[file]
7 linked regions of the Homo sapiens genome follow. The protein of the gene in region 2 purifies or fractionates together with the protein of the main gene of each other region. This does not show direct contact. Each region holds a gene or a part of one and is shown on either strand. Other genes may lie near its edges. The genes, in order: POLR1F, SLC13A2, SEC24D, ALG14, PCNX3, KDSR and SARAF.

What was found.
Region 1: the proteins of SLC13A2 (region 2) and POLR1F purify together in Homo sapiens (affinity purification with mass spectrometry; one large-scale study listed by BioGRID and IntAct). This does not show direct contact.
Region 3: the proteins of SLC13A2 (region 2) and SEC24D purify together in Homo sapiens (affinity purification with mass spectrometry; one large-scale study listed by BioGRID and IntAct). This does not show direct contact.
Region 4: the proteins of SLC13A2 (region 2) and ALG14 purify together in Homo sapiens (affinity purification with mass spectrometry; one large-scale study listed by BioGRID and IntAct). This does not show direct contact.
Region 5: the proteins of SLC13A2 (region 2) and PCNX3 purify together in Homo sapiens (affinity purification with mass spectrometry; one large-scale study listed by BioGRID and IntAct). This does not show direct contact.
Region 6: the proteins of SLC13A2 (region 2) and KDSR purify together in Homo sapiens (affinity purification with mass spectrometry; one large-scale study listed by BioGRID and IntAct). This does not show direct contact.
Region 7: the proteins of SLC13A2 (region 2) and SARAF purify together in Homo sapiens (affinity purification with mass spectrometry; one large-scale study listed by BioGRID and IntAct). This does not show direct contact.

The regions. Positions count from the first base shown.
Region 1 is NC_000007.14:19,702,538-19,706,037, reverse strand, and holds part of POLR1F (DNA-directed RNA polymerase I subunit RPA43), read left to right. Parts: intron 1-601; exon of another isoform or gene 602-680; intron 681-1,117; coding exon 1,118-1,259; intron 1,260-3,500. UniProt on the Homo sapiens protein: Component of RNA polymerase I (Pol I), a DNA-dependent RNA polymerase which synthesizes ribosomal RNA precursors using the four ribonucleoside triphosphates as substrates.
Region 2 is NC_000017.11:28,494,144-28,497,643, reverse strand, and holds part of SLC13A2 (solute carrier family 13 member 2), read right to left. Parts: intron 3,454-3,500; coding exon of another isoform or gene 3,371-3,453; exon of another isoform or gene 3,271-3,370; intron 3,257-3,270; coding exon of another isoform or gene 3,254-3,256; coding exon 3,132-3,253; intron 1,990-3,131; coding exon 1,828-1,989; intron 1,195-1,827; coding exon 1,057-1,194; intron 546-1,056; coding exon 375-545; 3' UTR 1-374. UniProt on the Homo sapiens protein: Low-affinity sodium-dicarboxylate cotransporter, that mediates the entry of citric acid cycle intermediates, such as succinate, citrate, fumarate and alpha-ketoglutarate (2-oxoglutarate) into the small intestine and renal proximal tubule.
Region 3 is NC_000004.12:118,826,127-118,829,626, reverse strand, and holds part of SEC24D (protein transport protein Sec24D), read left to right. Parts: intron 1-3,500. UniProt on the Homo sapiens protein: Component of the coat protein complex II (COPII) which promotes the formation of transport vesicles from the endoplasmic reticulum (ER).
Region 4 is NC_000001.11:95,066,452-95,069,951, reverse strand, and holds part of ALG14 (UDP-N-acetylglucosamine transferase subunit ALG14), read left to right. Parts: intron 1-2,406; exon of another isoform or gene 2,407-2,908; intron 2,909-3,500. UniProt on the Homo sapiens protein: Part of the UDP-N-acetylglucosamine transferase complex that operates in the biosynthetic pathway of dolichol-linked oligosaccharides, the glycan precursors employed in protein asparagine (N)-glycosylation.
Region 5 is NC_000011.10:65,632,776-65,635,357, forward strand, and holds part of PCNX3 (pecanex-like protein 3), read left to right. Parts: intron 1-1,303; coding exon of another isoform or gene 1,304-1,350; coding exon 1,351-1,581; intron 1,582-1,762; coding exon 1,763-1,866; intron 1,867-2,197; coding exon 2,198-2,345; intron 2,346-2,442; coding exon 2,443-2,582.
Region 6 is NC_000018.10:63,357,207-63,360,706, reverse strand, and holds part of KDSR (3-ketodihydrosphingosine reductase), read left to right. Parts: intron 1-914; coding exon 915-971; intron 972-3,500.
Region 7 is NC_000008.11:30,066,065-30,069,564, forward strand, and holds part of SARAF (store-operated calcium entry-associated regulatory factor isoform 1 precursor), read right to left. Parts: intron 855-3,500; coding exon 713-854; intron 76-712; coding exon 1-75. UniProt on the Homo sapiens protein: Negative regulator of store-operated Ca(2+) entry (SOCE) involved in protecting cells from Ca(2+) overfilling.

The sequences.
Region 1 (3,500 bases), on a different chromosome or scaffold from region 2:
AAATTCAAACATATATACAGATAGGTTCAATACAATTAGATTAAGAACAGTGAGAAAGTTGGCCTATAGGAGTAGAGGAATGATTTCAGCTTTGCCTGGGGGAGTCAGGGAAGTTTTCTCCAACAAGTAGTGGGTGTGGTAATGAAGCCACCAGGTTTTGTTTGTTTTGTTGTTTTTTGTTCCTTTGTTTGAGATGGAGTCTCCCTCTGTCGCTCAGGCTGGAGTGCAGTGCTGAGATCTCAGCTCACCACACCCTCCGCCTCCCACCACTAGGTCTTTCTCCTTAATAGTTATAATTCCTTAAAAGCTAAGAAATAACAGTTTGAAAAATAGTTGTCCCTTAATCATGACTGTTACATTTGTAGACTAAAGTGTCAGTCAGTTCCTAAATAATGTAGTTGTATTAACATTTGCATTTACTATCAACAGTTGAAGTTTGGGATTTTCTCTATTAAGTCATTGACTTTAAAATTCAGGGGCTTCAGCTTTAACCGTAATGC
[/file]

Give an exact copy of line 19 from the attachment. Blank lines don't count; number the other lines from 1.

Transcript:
AAATTCAAACATATATACAGATAGGTTCAATACAATTAGATTAAGAACAGTGAGAAAGTTGGCCTATAGGAGTAGAGGAATGATTTCAGCTTTGCCTGGGGGAGTCAGGGAAGTTTTCTCCAACAAGTAGTGGGTGTGGTAATGAAGCCACCAGGTTTTGTTTGTTTTGTTGTTTTTTGTTCCTTTGTTTGAGATGGAGTCTCCCTCTGTCGCTCAGGCTGGAGTGCAGTGCTGAGATCTCAGCTCACCACACCCTCCGCCTCCCACCACTAGGTCTTTCTCCTTAATAGTTATAATTCCTTAAAAGCTAAGAAATAACAGTTTGAAAAATAGTTGTCCCTTAATCATGACTGTTACATTTGTAGACTAAAGTGTCAGTCAGTTCCTAAATAATGTAGTTGTATTAACATTTGCATTTACTATCAACAGTTGAAGTTTGGGATTTTCTCTATTAAGTCATTGACTTTAAAATTCAGGGGCTTCAGCTTTAACCGTAATGC